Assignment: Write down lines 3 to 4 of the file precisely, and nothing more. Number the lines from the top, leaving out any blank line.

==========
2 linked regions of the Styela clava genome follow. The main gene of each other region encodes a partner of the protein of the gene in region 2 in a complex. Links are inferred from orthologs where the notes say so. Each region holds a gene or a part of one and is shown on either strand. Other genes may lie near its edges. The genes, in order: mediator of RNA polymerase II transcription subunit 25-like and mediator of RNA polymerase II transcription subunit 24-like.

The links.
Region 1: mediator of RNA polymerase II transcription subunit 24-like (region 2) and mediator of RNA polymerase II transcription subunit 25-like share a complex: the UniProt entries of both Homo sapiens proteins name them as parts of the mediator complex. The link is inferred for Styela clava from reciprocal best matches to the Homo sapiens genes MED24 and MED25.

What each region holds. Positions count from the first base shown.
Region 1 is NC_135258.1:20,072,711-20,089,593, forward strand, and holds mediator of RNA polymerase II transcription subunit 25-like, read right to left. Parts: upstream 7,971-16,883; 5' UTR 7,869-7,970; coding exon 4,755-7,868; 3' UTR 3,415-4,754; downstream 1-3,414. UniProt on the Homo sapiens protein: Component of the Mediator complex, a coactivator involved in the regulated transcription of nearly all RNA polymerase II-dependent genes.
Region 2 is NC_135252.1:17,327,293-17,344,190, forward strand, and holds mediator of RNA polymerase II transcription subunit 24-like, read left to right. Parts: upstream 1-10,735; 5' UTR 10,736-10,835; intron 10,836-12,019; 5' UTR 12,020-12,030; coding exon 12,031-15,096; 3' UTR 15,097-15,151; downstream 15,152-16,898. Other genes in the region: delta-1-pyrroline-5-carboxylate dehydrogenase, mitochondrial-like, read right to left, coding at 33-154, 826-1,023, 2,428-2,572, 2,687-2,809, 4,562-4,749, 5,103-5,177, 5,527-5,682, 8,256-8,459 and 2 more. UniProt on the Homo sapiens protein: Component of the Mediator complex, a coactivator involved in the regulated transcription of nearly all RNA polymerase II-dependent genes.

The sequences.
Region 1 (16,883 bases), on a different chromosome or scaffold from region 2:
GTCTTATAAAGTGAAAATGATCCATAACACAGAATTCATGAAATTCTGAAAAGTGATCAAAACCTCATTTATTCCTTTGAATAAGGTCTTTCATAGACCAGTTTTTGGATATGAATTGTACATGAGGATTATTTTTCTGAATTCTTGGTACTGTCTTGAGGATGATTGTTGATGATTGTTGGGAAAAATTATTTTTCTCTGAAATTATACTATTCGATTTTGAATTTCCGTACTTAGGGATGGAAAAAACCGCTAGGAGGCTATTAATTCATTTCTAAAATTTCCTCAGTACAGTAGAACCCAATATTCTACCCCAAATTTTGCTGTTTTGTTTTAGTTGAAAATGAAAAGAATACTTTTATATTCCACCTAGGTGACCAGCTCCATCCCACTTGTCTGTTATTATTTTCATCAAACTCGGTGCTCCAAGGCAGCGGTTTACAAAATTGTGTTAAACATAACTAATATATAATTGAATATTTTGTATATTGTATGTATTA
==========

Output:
Region 1: mediator of RNA polymerase II transcription subunit 24-like (region 2) and mediator of RNA polymerase II transcription subunit 25-like share a complex: the UniProt entries of both Homo sapiens proteins name them as parts of the mediator complex. The link is inferred for Styela clava from reciprocal best matches to the Homo sapiens genes MED24 and MED25.

What each region holds. Positions count from the first base shown.